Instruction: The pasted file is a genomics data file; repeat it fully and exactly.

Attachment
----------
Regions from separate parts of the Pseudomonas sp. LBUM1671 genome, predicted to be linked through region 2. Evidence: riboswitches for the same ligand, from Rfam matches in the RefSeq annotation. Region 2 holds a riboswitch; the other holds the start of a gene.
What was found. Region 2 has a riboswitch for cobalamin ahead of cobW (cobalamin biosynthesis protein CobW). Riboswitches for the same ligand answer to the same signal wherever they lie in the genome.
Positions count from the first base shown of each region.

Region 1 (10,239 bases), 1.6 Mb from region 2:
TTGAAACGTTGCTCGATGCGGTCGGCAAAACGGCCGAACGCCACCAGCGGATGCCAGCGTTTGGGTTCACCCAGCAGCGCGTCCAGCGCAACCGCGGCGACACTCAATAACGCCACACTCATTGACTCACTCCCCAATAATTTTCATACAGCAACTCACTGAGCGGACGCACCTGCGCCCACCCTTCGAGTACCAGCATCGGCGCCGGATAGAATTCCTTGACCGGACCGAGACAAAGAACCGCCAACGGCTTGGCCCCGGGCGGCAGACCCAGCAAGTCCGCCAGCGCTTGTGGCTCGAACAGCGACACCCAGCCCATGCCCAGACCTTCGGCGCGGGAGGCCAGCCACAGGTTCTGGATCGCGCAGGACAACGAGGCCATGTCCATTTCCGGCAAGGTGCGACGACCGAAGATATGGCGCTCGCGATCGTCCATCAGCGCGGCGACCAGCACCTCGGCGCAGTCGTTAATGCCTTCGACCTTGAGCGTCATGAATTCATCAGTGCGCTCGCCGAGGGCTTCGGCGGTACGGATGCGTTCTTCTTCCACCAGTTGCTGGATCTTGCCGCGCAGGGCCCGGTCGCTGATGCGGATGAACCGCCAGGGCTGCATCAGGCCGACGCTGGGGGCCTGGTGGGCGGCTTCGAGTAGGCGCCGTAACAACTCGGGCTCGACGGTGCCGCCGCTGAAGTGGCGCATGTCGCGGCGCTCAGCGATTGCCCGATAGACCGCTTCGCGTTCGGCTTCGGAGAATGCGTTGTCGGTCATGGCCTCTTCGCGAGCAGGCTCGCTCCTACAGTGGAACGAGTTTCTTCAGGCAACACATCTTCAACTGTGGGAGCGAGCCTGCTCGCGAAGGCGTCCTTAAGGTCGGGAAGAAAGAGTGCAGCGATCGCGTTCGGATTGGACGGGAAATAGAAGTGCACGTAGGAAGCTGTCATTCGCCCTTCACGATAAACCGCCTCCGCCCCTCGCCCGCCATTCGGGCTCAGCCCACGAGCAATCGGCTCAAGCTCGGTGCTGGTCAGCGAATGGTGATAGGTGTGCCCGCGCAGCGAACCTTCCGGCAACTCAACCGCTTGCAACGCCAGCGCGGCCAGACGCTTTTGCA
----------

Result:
Regions from separate parts of the Pseudomonas sp. LBUM1671 genome, predicted to be linked through region 2. Evidence: riboswitches for the same ligand, from Rfam matches in the RefSeq annotation. Region 2 holds a riboswitch; the other holds the start of a gene.
What was found. Region 2 has a riboswitch for cobalamin ahead of cobW (cobalamin biosynthesis protein CobW). Riboswitches for the same ligand answer to the same signal wherever they lie in the genome.
Positions count from the first base shown of each region.

Region 1 (10,239 bases), 1.6 Mb from region 2:
TTGAAACGTTGCTCGATGCGGTCGGCAAAACGGCCGAACGCCACCAGCGGATGCCAGCGTTTGGGTTCACCCAGCAGCGCGTCCAGCGCAACCGCGGCGACACTCAATAACGCCACACTCATTGACTCACTCCCCAATAATTTTCATACAGCAACTCACTGAGCGGACGCACCTGCGCCCACCCTTCGAGTACCAGCATCGGCGCCGGATAGAATTCCTTGACCGGACCGAGACAAAGAACCGCCAACGGCTTGGCCCCGGGCGGCAGACCCAGCAAGTCCGCCAGCGCTTGTGGCTCGAACAGCGACACCCAGCCCATGCCCAGACCTTCGGCGCGGGAGGCCAGCCACAGGTTCTGGATCGCGCAGGACAACGAGGCCATGTCCATTTCCGGCAAGGTGCGACGACCGAAGATATGGCGCTCGCGATCGTCCATCAGCGCGGCGACCAGCACCTCGGCGCAGTCGTTAATGCCTTCGACCTTGAGCGTCATGAATTCATCAGTGCGCTCGCCGAGGGCTTCGGCGGTACGGATGCGTTCTTCTTCCACCAGTTGCTGGATCTTGCCGCGCAGGGCCCGGTCGCTGATGCGGATGAACCGCCAGGGCTGCATCAGGCCGACGCTGGGGGCCTGGTGGGCGGCTTCGAGTAGGCGCCGTAACAACTCGGGCTCGACGGTGCCGCCGCTGAAGTGGCGCATGTCGCGGCGCTCAGCGATTGCCCGATAGACCGCTTCGCGTTCGGCTTCGGAGAATGCGTTGTCGGTCATGGCCTCTTCGCGAGCAGGCTCGCTCCTACAGTGGAACGAGTTTCTTCAGGCAACACATCTTCAACTGTGGGAGCGAGCCTGCTCGCGAAGGCGTCCTTAAGGTCGGGAAGAAAGAGTGCAGCGATCGCGTTCGGATTGGACGGGAAATAGAAGTGCACGTAGGAAGCTGTCATTCGCCCTTCACGATAAACCGCCTCCGCCCCTCGCCCGCCATTCGGGCTCAGCCCACGAGCAATCGGCTCAAGCTCGGTGCTGGTCAGCGAATGGTGATAGGTGTGCCCGCGCAGCGAACCTTCCGGCAACTCAACCGCTTGCAACGCCAGCGCGGCCAGACGCTTTTGCA